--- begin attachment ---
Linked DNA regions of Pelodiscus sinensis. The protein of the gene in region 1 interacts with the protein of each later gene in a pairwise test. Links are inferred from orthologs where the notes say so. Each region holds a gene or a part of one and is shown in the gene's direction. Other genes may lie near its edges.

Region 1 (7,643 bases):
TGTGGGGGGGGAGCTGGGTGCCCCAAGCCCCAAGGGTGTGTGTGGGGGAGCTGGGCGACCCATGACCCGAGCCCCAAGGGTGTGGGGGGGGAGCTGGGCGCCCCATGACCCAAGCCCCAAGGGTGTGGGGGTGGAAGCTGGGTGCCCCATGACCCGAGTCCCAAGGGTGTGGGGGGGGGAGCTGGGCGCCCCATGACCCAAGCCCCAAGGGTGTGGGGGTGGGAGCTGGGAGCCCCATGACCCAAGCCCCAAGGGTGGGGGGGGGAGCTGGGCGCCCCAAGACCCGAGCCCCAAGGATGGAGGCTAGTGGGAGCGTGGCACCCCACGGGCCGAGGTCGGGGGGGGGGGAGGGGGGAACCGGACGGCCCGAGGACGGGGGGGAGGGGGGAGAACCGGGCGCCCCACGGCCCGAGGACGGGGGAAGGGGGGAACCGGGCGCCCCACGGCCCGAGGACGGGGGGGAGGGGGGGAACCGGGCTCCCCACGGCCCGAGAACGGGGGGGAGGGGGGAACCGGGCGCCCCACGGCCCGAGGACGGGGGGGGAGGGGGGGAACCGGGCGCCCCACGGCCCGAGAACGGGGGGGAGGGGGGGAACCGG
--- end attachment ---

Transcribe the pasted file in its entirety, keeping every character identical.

Linked DNA regions of Pelodiscus sinensis. The protein of the gene in region 1 interacts with the protein of each later gene in a pairwise test. Links are inferred from orthologs where the notes say so. Each region holds a gene or a part of one and is shown in the gene's direction. Other genes may lie near its edges.

Region 1 (7,643 bases):
TGTGGGGGGGGAGCTGGGTGCCCCAAGCCCCAAGGGTGTGTGTGGGGGAGCTGGGCGACCCATGACCCGAGCCCCAAGGGTGTGGGGGGGGAGCTGGGCGCCCCATGACCCAAGCCCCAAGGGTGTGGGGGTGGAAGCTGGGTGCCCCATGACCCGAGTCCCAAGGGTGTGGGGGGGGGAGCTGGGCGCCCCATGACCCAAGCCCCAAGGGTGTGGGGGTGGGAGCTGGGAGCCCCATGACCCAAGCCCCAAGGGTGGGGGGGGGAGCTGGGCGCCCCAAGACCCGAGCCCCAAGGATGGAGGCTAGTGGGAGCGTGGCACCCCACGGGCCGAGGTCGGGGGGGGGGGAGGGGGGAACCGGACGGCCCGAGGACGGGGGGGAGGGGGGAGAACCGGGCGCCCCACGGCCCGAGGACGGGGGAAGGGGGGAACCGGGCGCCCCACGGCCCGAGGACGGGGGGGAGGGGGGGAACCGGGCTCCCCACGGCCCGAGAACGGGGGGGAGGGGGGAACCGGGCGCCCCACGGCCCGAGGACGGGGGGGGAGGGGGGGAACCGGGCGCCCCACGGCCCGAGAACGGGGGGGAGGGGGGGAACCGG